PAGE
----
Oneida | Haudenosaunee | Potawatomi | Mahican | Menominee
Alternate forms: Iroquois
Date: 1938-1996
Description: The Oneida materials in the Lounsbury Papers include photographs in Series I. Series II contains plays and songs from the WPA Oneida Language Project and the Workers Alliance of the Oneida Indian Council. Also of interest are an Oneida dictionary by Mercy Doxtator, et al., a field notebook by Martin Joos, and Lounsbury's work on an Oneida dictionary. There are an abundance of recordings in Series VII including "Dekanawidah" as told by Demus Elm; the "opening" of the Thanksgiving address; sixteen conversations in Oneida; music. The correspondence, in Series I, includes Clifford Abbott's work, Oscar Archiquette's letter in Oneida, Harry Basehart work on Oneida language, medicine-compounding, false faces, [Oneida] hymnbooks, Leonard Bloomfield's study of alternative forms for Oneida numerals, William Fenton's studies of Oneida linguistics, Bryan Gick's the Harvey / Demus Creation / Tekanawita story in Oneida with a complete English translation, Tayokawe (Curtis John) language materials and recordings, Robert Ritzenthaler's Oneida recordings and translation of Oscar Archiquette's Oneida diary, Morris Swadesh on the Wisconsin Oneida language project, Tony Wonderly's list of Oneida personal names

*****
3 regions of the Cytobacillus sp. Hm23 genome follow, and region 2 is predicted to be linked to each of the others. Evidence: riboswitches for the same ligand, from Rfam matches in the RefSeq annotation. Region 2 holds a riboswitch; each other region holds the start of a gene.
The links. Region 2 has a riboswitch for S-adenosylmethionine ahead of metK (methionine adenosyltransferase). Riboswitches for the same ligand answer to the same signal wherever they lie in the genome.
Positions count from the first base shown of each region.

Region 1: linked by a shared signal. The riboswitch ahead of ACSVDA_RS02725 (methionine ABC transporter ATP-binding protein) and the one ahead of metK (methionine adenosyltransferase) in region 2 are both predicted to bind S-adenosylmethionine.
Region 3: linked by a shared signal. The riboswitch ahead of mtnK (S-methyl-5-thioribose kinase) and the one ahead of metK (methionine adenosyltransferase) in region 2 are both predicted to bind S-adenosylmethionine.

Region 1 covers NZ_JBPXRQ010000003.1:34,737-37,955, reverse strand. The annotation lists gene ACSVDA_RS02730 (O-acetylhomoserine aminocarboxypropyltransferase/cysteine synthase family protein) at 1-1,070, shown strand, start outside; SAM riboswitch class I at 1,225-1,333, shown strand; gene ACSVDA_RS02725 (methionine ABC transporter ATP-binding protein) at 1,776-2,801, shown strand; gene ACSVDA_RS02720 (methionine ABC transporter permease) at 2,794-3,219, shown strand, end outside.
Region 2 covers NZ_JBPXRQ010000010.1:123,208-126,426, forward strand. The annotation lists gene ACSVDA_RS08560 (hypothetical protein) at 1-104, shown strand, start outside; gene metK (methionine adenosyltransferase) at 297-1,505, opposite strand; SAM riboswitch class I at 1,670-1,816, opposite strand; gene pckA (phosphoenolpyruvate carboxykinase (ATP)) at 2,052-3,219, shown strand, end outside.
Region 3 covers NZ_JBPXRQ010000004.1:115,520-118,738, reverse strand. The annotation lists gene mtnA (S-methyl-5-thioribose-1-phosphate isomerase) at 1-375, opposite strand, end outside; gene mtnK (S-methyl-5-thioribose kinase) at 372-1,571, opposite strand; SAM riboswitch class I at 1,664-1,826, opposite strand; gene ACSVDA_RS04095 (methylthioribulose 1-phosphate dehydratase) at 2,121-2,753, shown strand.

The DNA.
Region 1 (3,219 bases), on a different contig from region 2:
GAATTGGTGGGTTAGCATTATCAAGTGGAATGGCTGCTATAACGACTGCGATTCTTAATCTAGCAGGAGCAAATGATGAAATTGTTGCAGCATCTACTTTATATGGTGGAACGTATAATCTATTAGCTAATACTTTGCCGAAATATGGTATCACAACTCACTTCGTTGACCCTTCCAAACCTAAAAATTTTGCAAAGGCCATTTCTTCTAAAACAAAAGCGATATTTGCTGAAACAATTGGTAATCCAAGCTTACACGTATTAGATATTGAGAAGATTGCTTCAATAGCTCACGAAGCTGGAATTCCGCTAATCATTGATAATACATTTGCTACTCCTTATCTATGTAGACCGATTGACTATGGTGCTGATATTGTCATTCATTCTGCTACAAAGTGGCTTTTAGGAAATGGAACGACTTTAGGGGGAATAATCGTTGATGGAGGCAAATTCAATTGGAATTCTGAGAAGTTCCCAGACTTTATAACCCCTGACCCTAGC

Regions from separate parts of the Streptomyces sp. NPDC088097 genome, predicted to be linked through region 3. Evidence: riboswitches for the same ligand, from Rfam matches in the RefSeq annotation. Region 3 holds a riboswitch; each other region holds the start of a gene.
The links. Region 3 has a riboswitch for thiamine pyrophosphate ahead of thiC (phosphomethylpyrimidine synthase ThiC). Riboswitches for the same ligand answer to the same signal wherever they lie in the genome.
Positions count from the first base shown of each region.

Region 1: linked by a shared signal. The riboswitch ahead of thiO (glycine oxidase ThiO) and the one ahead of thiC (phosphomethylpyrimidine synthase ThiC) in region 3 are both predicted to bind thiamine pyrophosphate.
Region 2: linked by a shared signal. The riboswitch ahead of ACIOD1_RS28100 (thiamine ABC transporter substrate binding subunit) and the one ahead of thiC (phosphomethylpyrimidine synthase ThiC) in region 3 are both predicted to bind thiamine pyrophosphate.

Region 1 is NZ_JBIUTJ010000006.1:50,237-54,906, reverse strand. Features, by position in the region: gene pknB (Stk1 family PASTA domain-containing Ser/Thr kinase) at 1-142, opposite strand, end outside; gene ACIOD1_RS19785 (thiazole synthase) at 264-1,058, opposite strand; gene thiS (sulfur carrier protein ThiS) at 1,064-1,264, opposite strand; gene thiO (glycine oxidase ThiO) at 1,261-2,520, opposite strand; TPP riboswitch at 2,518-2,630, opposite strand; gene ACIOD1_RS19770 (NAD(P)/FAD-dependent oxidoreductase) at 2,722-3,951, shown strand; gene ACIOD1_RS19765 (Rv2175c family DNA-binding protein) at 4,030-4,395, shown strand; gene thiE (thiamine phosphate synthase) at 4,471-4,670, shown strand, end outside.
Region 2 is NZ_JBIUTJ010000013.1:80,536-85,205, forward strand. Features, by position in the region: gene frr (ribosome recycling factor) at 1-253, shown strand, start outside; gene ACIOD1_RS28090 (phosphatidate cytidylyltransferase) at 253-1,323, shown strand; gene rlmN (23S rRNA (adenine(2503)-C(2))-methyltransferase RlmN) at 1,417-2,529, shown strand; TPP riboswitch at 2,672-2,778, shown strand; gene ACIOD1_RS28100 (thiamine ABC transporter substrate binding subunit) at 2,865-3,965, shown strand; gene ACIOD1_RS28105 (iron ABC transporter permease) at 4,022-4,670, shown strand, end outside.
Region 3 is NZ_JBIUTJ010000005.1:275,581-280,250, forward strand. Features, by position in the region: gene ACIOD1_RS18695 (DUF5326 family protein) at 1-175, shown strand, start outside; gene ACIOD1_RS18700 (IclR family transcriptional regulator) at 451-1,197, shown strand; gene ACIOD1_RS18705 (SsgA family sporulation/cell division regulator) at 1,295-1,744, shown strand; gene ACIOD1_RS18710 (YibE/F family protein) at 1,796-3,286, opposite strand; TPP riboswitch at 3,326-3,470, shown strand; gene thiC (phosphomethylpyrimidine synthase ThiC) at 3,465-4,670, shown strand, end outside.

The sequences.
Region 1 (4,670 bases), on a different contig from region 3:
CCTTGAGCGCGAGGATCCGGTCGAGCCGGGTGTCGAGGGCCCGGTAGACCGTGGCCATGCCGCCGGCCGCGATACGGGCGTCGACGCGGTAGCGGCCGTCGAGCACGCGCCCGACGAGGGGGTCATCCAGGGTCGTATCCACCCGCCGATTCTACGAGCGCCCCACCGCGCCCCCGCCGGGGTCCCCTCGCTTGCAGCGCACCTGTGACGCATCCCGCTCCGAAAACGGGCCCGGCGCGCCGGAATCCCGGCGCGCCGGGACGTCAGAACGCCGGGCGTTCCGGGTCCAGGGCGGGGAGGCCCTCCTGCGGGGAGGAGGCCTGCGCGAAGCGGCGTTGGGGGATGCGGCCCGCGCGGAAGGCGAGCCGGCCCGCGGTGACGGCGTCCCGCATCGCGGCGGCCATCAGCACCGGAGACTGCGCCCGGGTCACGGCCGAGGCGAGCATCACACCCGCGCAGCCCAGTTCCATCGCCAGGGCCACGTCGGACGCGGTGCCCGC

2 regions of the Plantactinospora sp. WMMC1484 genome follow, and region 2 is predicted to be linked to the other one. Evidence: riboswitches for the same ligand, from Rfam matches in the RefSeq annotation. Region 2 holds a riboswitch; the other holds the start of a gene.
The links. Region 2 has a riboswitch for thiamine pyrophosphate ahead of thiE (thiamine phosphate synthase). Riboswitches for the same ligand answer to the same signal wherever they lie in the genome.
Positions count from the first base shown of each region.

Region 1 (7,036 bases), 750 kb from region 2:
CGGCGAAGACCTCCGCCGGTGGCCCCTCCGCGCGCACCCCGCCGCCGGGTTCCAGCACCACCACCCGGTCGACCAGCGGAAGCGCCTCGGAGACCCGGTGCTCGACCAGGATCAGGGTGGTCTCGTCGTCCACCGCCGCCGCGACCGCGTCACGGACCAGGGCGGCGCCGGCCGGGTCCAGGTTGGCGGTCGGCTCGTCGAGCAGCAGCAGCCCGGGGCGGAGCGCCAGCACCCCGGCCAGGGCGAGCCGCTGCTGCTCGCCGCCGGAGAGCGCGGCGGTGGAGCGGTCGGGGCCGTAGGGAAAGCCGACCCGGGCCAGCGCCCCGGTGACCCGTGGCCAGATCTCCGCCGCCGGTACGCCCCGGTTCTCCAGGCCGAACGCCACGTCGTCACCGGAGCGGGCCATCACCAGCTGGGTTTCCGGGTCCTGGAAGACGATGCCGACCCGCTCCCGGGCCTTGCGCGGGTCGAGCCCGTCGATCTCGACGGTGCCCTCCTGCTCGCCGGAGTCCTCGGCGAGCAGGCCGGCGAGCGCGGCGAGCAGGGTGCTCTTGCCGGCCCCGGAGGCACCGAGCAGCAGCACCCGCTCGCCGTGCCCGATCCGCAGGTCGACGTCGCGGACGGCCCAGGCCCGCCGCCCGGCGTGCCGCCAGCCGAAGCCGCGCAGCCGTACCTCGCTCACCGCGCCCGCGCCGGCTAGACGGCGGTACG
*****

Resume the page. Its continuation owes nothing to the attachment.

Collection: Floyd G. Lounsbury Papers (Mss.Ms.Coll.95)